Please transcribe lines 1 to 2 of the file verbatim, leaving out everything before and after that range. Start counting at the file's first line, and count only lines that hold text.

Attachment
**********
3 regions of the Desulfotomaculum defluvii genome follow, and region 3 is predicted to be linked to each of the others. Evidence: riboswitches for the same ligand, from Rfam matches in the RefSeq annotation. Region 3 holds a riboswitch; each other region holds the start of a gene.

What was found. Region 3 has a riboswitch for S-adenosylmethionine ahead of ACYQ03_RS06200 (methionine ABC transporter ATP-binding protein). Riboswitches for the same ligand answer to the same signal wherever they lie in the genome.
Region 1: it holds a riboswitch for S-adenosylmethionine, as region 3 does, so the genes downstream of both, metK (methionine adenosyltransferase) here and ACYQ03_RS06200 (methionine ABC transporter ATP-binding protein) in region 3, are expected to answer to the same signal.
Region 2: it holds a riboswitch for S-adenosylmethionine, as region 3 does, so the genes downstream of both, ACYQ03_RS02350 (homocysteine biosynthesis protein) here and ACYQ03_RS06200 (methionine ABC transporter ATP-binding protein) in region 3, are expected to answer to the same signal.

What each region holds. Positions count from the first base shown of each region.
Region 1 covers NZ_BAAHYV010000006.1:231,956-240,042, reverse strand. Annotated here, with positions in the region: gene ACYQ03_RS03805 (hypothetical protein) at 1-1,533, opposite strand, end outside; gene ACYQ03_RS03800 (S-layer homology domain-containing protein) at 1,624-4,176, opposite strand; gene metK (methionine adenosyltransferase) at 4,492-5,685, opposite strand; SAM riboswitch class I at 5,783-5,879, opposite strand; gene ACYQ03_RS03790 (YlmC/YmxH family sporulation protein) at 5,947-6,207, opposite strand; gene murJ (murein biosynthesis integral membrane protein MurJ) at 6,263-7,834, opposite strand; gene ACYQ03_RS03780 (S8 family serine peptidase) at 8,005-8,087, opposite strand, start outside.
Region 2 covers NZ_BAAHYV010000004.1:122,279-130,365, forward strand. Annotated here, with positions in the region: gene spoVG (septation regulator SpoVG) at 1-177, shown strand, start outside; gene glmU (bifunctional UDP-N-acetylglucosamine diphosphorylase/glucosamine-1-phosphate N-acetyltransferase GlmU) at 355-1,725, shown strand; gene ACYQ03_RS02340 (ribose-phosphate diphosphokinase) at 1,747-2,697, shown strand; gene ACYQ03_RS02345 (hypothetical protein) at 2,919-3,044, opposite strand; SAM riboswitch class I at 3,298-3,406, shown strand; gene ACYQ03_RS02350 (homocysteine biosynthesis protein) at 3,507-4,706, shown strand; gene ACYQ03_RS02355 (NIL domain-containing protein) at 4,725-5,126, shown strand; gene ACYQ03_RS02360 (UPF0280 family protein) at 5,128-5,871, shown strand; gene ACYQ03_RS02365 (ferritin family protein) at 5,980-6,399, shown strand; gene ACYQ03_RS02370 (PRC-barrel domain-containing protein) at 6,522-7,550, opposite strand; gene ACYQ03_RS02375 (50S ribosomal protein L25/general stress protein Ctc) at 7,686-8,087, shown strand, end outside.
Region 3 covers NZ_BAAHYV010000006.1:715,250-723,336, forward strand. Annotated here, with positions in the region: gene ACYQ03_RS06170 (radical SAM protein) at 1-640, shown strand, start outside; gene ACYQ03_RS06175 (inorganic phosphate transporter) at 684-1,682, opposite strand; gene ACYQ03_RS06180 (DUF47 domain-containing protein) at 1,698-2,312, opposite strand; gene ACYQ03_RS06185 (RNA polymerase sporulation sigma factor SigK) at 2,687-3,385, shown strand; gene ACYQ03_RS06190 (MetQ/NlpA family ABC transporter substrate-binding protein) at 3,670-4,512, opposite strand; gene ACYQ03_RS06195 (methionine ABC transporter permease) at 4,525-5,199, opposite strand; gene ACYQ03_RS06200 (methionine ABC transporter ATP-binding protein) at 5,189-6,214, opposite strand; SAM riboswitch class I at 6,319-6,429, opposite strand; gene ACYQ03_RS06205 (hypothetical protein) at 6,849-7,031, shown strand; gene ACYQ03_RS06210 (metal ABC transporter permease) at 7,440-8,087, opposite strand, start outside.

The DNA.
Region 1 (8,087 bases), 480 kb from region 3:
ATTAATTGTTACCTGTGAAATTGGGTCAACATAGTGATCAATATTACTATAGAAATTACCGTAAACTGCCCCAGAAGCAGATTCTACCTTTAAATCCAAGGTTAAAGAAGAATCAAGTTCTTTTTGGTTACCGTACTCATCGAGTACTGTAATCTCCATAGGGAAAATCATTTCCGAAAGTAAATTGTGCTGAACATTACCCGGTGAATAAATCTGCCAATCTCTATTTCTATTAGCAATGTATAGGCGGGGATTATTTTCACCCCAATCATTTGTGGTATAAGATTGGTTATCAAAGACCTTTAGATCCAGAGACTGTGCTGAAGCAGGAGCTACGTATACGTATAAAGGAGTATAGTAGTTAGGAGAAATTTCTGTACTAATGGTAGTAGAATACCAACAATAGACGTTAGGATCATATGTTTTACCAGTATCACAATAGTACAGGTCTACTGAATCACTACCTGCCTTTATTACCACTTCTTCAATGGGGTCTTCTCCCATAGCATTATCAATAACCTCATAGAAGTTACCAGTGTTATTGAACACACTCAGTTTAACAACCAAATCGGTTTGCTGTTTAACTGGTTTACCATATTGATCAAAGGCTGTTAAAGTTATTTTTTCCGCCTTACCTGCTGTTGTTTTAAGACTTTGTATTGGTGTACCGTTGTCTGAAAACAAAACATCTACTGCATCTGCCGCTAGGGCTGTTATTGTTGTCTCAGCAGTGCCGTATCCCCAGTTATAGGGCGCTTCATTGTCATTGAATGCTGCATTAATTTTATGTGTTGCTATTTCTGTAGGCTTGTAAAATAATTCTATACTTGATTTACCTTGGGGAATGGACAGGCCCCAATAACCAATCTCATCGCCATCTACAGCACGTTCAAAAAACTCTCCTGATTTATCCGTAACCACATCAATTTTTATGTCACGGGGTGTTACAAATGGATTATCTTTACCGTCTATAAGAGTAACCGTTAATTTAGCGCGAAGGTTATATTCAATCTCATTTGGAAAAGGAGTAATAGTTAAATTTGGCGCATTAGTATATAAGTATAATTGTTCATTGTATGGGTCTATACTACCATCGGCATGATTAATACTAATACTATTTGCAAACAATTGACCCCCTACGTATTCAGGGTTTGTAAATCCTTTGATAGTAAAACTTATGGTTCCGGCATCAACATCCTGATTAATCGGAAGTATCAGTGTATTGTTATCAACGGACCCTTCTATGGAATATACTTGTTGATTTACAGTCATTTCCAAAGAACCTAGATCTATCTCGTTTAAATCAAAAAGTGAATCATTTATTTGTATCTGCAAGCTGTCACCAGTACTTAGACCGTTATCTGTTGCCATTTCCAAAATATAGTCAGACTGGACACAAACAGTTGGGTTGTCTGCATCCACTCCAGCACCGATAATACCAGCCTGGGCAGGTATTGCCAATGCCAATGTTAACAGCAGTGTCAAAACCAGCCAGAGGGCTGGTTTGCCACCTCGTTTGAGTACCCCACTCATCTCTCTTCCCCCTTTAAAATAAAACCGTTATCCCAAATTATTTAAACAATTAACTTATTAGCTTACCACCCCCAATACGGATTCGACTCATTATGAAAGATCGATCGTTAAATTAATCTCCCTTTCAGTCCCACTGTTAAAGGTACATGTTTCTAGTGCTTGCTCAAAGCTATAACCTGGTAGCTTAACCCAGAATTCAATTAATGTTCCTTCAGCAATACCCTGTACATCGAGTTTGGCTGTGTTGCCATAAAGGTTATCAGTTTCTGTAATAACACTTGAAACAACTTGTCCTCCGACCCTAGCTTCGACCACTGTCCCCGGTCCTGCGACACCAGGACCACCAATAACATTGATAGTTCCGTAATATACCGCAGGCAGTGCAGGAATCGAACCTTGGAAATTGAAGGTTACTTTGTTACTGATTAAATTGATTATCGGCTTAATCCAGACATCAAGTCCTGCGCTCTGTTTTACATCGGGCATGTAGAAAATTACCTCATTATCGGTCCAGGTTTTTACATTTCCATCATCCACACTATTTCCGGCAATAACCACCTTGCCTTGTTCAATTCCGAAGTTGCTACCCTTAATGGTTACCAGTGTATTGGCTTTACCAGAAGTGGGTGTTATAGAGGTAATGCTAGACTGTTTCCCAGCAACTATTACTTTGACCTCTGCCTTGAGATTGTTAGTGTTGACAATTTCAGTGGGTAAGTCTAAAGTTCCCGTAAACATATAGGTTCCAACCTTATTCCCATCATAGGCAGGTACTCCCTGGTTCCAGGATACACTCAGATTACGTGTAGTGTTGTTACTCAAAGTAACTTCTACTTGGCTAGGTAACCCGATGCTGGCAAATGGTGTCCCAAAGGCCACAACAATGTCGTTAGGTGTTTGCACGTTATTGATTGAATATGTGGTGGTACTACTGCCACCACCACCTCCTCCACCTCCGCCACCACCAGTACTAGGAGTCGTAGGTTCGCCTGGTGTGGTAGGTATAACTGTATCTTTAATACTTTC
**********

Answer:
3 regions of the Desulfotomaculum defluvii genome follow, and region 3 is predicted to be linked to each of the others. Evidence: riboswitches for the same ligand, from Rfam matches in the RefSeq annotation. Region 3 holds a riboswitch; each other region holds the start of a gene.

What was found. Region 3 has a riboswitch for S-adenosylmethionine ahead of ACYQ03_RS06200 (methionine ABC transporter ATP-binding protein). Riboswitches for the same ligand answer to the same signal wherever they lie in the genome.